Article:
• Market dynamics are the result of certain conditions created by previous events, company reports, economic data releases and geopolitical tensions, for example. In other words, it tells us what the overall mood of the market is and what sentiment — bullish, bearish or neutral — is prevailing.
  • Buyer sentiment refers to the psychology of an individual investor, often informed by their past experiences in trading and what they expect will happen soon. It is often used in a negative context, since an effective trader will act calmly and rationally, rather than basing their decisions on emotions.

The real challenge of trading lies in overcoming the hardwired emotions triggered by success and failure while judging whether the market as a whole is behaving logically or if the majority of other traders are acting irrationally, often by following the herd.

Novice traders are naturally more prone to emotional trading and are often more susceptible to stress. They frequently question the wisdom of their decisions, which makes them close out strong positions too early. On the other hand, they might hold a losing position open too long, sometimes due simply to pride.

The two most toxic emotions you need to get rid of

A number of negative emotions can adversely affect your trading judgement, but the two most significant ones are fear and greed.


fear and greed emotions to control

  • Fear – at some point, every trader must conquer their fear of losing. Nobody enjoys it when a position doesn’t work out, but not even the world’s most famous investors get it right every time. Then there’s the fear that sets it after three or four failures: that this could be the start of a long losing run. This is also an irrational fear. The logical approach is to accept that trading always involves ups and downs and that the key to long-term success is to learn from your mistakes, to improve your technical and fundamental analysis skills.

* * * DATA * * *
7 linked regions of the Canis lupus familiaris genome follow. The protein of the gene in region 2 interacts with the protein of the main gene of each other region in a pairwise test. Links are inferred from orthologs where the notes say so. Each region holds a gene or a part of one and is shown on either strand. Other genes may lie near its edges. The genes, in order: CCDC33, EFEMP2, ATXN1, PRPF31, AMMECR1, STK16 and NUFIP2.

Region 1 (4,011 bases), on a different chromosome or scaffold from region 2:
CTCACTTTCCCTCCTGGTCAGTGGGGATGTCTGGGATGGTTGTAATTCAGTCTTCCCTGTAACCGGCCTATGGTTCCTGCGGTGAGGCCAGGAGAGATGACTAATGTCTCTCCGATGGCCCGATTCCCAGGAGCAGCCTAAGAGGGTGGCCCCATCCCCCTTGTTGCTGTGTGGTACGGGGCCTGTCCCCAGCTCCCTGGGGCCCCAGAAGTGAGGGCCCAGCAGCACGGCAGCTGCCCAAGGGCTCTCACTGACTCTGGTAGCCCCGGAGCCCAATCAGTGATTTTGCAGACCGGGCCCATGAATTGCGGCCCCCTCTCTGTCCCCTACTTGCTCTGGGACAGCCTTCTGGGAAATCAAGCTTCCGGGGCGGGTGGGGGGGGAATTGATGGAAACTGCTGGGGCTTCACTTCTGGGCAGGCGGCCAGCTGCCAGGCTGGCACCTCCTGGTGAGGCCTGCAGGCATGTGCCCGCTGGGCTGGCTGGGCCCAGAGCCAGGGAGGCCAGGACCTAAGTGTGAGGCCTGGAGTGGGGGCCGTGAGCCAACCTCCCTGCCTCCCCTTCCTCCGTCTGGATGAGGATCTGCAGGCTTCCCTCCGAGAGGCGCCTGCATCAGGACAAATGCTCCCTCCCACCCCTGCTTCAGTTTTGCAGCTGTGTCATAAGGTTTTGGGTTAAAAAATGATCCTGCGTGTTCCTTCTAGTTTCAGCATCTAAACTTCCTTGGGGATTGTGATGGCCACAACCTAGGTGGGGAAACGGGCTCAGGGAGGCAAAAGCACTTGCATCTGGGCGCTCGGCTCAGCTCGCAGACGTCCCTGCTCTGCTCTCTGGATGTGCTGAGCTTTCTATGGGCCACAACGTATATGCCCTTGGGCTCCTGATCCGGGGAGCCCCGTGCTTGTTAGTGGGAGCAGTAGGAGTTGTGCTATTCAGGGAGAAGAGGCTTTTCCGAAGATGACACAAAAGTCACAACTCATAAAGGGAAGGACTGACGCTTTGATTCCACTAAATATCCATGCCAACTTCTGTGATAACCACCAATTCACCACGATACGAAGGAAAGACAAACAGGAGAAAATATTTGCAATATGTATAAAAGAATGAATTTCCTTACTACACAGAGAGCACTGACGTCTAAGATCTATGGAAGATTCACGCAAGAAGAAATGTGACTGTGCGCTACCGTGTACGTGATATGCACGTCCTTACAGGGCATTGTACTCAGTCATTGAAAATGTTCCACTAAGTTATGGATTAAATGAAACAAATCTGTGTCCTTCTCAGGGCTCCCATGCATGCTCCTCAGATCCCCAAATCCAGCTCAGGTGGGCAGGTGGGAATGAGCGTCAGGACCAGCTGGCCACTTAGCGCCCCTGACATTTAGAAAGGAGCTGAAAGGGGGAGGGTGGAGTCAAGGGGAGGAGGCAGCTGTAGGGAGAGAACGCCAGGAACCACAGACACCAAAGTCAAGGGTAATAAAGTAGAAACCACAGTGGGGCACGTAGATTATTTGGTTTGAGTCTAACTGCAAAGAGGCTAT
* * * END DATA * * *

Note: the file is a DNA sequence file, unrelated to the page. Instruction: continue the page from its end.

• Greed – inexperienced traders sometimes get greedy, holding a position open too long in the hope of a bigger win, only to miss the right moment to close it and see their profits evaporate. This is often because they haven’t yet developed a trading plan incorporating rules for when to enter and exit a trade. If they do have a trading plan, they don’t stick to it. Either way, this is bad money management, which often leads to poor decisions and potentially large losses.

Practical trading psychology – taking control of your emotions

These straightforward tips will help you increase your self-awareness and set you on the path to becoming a better trader:

  1. Make a list of the emotions that influence you most in daily life
  2. Keep a log of every time you experience those emotions when trading
  3. Cross-reference your trading successes and failures with your emotion log
  4. Refine the entry and exit criteria in your trading plan to address your weaknesses
  5. Above all, stick to that plan

Using behavioural finance to master the markets

Once you’ve fully understood how emotions can influence your decision-making process, it will be easier for you to overcome them to become a more effective trader. Once you’ve achieved the right level of detachment and rationality, you’ll be able to read overall market dynamics more successfully, leveraging your insights to become a master investor.